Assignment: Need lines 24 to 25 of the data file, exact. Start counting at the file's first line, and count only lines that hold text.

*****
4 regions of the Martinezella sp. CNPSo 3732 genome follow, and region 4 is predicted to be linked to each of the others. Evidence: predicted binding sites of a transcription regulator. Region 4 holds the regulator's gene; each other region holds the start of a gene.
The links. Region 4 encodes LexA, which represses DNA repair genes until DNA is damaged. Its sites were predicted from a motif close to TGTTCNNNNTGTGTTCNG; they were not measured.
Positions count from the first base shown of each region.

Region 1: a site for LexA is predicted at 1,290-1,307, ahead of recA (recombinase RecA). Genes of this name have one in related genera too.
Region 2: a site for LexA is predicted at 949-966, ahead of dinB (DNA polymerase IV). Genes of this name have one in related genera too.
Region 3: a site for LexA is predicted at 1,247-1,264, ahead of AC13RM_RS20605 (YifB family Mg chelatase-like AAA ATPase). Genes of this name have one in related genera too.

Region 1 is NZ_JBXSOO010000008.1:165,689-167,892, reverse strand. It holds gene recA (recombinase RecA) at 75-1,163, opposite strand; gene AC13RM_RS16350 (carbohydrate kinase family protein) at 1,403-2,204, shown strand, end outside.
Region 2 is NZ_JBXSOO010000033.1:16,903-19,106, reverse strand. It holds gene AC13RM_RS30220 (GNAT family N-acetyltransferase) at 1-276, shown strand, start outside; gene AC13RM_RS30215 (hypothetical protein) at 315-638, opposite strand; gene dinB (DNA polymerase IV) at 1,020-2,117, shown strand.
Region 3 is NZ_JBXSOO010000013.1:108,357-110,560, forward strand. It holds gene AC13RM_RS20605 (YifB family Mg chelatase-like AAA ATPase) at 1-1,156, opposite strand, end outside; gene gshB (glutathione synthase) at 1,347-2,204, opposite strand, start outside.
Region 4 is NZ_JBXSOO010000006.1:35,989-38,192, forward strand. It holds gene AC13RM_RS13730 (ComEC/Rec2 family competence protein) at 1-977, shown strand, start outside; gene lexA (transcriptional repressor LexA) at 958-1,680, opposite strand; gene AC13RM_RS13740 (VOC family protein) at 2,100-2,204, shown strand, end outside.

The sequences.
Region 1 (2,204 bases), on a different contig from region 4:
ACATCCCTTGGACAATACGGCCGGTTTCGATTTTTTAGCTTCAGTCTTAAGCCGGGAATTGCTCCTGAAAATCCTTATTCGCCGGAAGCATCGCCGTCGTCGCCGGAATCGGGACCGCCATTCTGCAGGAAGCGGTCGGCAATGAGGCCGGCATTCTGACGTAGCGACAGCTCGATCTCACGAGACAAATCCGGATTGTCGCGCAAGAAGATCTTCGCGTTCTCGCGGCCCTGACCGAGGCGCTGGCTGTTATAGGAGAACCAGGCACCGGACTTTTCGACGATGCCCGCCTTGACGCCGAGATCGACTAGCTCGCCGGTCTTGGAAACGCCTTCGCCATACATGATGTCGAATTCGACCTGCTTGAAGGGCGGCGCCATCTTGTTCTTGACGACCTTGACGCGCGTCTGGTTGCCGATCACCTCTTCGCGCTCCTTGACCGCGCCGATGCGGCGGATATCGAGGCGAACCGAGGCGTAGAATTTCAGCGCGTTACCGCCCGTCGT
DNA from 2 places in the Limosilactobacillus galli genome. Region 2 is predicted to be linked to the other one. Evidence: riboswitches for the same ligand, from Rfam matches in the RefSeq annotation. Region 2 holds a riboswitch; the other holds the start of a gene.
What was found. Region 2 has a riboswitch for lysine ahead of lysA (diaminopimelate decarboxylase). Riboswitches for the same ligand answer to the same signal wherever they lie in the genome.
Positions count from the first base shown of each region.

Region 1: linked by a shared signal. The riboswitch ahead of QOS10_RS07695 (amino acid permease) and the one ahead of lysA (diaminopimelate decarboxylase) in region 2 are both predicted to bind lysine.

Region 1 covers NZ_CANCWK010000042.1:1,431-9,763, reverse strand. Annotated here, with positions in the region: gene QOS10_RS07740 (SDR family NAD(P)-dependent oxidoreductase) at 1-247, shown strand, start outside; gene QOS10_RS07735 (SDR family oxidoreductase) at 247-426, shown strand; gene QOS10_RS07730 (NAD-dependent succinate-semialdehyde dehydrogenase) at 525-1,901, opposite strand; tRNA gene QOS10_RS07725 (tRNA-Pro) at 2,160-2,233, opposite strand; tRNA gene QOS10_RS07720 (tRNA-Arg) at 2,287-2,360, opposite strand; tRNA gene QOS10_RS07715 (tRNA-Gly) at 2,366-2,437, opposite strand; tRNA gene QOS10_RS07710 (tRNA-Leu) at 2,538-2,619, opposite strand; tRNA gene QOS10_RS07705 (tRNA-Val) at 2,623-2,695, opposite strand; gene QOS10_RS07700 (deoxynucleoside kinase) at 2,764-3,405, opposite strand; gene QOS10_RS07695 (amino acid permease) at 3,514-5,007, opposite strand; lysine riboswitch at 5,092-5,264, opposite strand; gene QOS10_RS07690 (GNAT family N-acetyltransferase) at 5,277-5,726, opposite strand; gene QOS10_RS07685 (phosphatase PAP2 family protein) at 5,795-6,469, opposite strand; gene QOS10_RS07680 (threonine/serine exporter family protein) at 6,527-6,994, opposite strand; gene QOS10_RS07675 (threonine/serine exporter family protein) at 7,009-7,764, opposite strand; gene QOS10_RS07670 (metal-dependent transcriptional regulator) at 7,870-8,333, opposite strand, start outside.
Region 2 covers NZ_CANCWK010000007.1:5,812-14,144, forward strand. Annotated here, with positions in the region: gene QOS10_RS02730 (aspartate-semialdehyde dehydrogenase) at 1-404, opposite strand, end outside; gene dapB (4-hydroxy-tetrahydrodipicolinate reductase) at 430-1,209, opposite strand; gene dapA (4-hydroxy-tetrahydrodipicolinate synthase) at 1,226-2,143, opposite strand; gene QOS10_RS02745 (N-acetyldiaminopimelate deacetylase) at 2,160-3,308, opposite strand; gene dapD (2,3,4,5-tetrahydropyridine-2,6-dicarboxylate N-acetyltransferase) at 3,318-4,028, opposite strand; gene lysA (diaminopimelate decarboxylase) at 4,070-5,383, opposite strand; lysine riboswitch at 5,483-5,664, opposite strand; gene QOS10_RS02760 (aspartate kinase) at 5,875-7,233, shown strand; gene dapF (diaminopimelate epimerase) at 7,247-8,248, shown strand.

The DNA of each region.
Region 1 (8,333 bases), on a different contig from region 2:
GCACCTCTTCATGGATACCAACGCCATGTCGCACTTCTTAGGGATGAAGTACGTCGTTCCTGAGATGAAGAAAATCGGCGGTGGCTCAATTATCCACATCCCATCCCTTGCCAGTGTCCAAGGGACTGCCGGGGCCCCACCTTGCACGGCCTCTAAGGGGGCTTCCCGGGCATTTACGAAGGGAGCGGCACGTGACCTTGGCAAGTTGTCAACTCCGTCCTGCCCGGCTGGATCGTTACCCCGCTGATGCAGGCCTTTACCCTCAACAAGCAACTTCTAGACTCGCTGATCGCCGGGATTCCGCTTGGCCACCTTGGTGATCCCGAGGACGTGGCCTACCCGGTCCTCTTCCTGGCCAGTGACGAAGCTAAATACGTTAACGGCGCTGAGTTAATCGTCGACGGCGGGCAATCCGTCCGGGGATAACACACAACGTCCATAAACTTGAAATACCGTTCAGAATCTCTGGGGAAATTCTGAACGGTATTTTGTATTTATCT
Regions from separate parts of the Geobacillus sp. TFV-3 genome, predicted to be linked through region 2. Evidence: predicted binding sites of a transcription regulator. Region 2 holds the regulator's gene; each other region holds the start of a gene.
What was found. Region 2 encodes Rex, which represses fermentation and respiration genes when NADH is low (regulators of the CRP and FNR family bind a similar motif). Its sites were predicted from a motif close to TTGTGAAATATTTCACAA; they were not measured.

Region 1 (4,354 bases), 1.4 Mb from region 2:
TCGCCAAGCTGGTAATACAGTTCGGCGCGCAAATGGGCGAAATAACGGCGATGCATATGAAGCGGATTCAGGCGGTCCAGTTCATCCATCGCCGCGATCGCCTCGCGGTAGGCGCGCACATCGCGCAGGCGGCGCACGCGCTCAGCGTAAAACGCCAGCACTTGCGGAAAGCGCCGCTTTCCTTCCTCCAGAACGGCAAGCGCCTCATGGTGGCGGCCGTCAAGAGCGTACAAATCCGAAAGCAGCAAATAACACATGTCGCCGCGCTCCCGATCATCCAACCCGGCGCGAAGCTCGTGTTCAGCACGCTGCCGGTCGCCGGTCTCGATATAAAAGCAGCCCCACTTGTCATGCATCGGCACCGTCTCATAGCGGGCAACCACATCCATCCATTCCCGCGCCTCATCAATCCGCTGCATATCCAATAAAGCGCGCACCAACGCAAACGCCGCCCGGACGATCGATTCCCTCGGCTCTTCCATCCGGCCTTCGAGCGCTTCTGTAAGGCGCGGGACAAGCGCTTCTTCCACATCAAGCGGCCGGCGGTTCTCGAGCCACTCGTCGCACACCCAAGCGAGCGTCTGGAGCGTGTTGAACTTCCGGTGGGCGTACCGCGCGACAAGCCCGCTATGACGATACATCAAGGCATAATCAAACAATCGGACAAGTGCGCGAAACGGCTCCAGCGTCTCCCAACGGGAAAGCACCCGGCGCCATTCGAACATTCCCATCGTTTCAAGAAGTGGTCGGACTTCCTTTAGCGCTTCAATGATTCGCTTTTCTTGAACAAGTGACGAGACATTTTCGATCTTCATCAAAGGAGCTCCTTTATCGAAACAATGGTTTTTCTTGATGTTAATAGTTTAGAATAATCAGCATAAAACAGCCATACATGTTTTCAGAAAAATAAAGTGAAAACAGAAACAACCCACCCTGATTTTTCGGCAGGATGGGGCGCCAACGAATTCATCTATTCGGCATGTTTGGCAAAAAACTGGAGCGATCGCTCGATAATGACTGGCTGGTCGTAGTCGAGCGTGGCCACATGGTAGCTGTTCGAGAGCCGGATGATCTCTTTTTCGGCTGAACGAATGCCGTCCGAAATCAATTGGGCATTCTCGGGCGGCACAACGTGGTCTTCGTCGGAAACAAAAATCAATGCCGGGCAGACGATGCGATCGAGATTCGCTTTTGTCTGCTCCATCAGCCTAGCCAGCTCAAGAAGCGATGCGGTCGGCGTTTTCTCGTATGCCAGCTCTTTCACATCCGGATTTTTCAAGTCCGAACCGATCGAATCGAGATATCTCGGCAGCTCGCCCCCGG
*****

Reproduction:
What was found. Region 2 encodes Rex, which represses fermentation and respiration genes when NADH is low (regulators of the CRP and FNR family bind a similar motif). Its sites were predicted from a motif close to TTGTGAAATATTTCACAA; they were not measured.

Region 1 (4,354 bases), 1.4 Mb from region 2: